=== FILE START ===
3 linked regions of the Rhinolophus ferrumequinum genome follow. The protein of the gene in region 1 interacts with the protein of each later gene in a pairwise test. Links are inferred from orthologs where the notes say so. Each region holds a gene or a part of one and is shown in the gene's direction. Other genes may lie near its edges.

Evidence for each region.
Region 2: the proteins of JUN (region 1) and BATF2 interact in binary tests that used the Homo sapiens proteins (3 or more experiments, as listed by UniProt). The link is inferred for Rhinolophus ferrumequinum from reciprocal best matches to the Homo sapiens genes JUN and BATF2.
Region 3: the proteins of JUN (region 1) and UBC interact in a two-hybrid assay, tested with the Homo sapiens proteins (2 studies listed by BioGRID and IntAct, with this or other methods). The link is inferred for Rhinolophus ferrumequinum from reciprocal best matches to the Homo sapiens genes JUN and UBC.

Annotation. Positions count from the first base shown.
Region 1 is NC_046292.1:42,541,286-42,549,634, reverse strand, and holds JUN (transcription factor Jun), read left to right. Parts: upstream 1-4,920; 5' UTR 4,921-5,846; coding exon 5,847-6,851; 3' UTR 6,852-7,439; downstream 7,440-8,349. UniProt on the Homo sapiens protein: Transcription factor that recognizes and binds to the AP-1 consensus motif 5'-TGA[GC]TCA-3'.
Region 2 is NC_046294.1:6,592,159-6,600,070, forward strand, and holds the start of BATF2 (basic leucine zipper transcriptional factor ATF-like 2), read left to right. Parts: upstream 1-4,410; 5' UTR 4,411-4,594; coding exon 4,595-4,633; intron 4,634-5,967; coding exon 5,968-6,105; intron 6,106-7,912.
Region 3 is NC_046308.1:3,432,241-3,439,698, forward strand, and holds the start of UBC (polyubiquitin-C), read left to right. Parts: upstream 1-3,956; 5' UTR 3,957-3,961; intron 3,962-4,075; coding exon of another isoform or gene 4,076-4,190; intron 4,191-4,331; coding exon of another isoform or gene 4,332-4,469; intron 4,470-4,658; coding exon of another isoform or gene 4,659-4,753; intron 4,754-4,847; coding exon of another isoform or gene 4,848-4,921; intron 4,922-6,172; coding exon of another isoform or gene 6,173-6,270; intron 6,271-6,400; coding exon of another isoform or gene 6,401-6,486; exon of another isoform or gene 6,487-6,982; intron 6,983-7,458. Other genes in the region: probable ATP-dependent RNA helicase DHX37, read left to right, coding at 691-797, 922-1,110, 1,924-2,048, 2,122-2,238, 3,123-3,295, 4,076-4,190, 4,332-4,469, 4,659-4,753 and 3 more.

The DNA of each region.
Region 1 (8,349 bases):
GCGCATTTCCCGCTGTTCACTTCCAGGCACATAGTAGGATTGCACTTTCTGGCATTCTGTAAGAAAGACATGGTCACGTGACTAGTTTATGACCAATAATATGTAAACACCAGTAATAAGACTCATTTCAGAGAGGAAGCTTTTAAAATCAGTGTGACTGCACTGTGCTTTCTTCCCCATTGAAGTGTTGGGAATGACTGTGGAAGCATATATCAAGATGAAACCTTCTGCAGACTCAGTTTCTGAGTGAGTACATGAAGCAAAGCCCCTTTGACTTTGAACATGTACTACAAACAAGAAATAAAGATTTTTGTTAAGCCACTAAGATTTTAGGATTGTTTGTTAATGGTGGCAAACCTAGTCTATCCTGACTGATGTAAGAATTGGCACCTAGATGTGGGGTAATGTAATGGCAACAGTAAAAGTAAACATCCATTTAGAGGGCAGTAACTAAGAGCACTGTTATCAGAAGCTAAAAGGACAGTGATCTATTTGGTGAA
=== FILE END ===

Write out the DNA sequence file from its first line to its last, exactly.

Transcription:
3 linked regions of the Rhinolophus ferrumequinum genome follow. The protein of the gene in region 1 interacts with the protein of each later gene in a pairwise test. Links are inferred from orthologs where the notes say so. Each region holds a gene or a part of one and is shown in the gene's direction. Other genes may lie near its edges.

Evidence for each region.
Region 2: the proteins of JUN (region 1) and BATF2 interact in binary tests that used the Homo sapiens proteins (3 or more experiments, as listed by UniProt). The link is inferred for Rhinolophus ferrumequinum from reciprocal best matches to the Homo sapiens genes JUN and BATF2.
Region 3: the proteins of JUN (region 1) and UBC interact in a two-hybrid assay, tested with the Homo sapiens proteins (2 studies listed by BioGRID and IntAct, with this or other methods). The link is inferred for Rhinolophus ferrumequinum from reciprocal best matches to the Homo sapiens genes JUN and UBC.

Annotation. Positions count from the first base shown.
Region 1 is NC_046292.1:42,541,286-42,549,634, reverse strand, and holds JUN (transcription factor Jun), read left to right. Parts: upstream 1-4,920; 5' UTR 4,921-5,846; coding exon 5,847-6,851; 3' UTR 6,852-7,439; downstream 7,440-8,349. UniProt on the Homo sapiens protein: Transcription factor that recognizes and binds to the AP-1 consensus motif 5'-TGA[GC]TCA-3'.
Region 2 is NC_046294.1:6,592,159-6,600,070, forward strand, and holds the start of BATF2 (basic leucine zipper transcriptional factor ATF-like 2), read left to right. Parts: upstream 1-4,410; 5' UTR 4,411-4,594; coding exon 4,595-4,633; intron 4,634-5,967; coding exon 5,968-6,105; intron 6,106-7,912.
Region 3 is NC_046308.1:3,432,241-3,439,698, forward strand, and holds the start of UBC (polyubiquitin-C), read left to right. Parts: upstream 1-3,956; 5' UTR 3,957-3,961; intron 3,962-4,075; coding exon of another isoform or gene 4,076-4,190; intron 4,191-4,331; coding exon of another isoform or gene 4,332-4,469; intron 4,470-4,658; coding exon of another isoform or gene 4,659-4,753; intron 4,754-4,847; coding exon of another isoform or gene 4,848-4,921; intron 4,922-6,172; coding exon of another isoform or gene 6,173-6,270; intron 6,271-6,400; coding exon of another isoform or gene 6,401-6,486; exon of another isoform or gene 6,487-6,982; intron 6,983-7,458. Other genes in the region: probable ATP-dependent RNA helicase DHX37, read left to right, coding at 691-797, 922-1,110, 1,924-2,048, 2,122-2,238, 3,123-3,295, 4,076-4,190, 4,332-4,469, 4,659-4,753 and 3 more.

The DNA of each region.
Region 1 (8,349 bases):
GCGCATTTCCCGCTGTTCACTTCCAGGCACATAGTAGGATTGCACTTTCTGGCATTCTGTAAGAAAGACATGGTCACGTGACTAGTTTATGACCAATAATATGTAAACACCAGTAATAAGACTCATTTCAGAGAGGAAGCTTTTAAAATCAGTGTGACTGCACTGTGCTTTCTTCCCCATTGAAGTGTTGGGAATGACTGTGGAAGCATATATCAAGATGAAACCTTCTGCAGACTCAGTTTCTGAGTGAGTACATGAAGCAAAGCCCCTTTGACTTTGAACATGTACTACAAACAAGAAATAAAGATTTTTGTTAAGCCACTAAGATTTTAGGATTGTTTGTTAATGGTGGCAAACCTAGTCTATCCTGACTGATGTAAGAATTGGCACCTAGATGTGGGGTAATGTAATGGCAACAGTAAAAGTAAACATCCATTTAGAGGGCAGTAACTAAGAGCACTGTTATCAGAAGCTAAAAGGACAGTGATCTATTTGGTGAA